Angolans remembered Fidel Castro on Saturday, some calling him the “son of Africa”, a day after the revolutionary Cuban leader passed away at the age of 90.
Castro helped Marxist guerrillas and revolutionary governments around the world, sending troops to Angola in the 1970s to support a left-wing government over the initial objections of Moscow.
The leader of Angola’s ruling People’s Movement for the Liberation of Angola (MPLA), Juliao Mateus Paulo “Dino Matross” said Castro was like Mandela.
In the world, from time to time, there will be individuals like this who appear, be it in science or politics. These individuals are like our Mandela.
“In the world, from time to time, there will be individuals like this who appear, be it in science or politics. These individuals are like our Mandela… and when they leave us, they leave us with a gap, emptiness and longing,” he added.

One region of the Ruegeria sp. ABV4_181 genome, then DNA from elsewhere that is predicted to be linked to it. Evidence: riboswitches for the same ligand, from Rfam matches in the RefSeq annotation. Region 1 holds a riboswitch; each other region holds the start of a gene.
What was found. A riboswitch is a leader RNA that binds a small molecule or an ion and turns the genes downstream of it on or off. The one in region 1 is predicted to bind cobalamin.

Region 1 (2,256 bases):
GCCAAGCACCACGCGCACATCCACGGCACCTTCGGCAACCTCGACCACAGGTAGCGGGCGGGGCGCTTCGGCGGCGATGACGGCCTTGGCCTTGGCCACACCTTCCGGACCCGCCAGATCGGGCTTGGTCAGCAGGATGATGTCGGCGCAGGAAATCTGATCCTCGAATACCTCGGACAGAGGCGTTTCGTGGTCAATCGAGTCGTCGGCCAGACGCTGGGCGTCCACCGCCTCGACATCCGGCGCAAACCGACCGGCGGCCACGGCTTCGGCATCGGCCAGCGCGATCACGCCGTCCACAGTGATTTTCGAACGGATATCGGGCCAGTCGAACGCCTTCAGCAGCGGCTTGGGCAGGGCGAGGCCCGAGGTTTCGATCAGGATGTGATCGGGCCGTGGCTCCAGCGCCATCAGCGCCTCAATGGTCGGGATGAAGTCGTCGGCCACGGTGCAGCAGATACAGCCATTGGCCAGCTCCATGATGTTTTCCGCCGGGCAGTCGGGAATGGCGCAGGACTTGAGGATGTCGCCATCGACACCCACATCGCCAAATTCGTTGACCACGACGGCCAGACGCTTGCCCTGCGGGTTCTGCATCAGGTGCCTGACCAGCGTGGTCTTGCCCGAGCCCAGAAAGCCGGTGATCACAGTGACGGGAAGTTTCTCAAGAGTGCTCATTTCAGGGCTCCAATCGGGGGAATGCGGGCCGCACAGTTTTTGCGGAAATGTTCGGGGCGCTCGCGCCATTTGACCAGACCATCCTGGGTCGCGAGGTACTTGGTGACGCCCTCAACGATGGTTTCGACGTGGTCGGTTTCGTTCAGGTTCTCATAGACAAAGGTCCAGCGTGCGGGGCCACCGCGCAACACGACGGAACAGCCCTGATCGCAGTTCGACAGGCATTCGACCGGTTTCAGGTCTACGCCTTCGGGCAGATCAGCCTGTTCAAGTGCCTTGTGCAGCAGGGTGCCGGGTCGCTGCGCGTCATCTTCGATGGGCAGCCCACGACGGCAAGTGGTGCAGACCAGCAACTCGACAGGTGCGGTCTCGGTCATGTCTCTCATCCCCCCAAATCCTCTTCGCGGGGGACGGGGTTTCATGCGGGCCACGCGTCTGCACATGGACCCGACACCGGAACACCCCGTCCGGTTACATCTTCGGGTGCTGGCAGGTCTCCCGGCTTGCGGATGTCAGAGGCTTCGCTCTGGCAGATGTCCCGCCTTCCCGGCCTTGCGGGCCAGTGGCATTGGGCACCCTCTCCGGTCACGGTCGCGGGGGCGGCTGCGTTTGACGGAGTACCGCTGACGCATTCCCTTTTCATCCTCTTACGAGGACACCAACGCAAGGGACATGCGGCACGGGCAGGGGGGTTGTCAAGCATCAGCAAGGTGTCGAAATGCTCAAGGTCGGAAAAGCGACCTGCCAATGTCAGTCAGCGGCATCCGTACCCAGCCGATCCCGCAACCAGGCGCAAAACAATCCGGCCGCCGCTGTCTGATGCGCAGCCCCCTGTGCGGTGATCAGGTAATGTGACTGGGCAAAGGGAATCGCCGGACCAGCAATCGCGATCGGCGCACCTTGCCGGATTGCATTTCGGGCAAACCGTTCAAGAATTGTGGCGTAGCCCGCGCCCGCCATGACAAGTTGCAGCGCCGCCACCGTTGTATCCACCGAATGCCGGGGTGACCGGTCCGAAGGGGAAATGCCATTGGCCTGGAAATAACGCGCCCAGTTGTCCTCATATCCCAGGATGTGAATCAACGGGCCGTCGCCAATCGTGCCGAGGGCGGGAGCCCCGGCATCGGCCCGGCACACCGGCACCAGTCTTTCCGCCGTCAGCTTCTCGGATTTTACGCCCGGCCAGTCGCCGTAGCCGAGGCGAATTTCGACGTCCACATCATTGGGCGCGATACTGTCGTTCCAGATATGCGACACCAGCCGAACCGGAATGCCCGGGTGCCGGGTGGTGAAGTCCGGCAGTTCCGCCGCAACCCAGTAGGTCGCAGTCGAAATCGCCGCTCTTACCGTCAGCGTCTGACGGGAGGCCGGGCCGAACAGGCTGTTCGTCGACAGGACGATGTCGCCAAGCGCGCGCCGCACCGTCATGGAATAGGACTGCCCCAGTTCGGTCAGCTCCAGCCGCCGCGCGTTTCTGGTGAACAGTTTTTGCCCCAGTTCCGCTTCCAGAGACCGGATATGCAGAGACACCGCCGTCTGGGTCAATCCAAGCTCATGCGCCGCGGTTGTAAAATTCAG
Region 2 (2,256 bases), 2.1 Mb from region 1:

A towering figure of the 20th century and Cold War icon, Castro built a communist state on the doorstep of the United States and for five decades defied U.S. efforts to topple him.
He held his ideology beyond the collapse of Soviet communism and remained widely respected in parts of the world that struggled against colonial rule.
In the streets of Luanda, many Angolans said they were saddened by the news of Castro’s passing.
“Fidel left a gap and emptiness. Fidel Castro is a son of Angola, is a son of Africa. He helped a lot this country, a lot,” said Pedro Nulasco a Luanda resident.
“Nobody is happy with death of Fidel Castro. It is very sad,” Another Luanda resident, Fernando Abel.
Castro had been in poor health since an intestinal ailment nearly killed him in 2006. He formally ceded power to his younger brother, Raul, in 2008.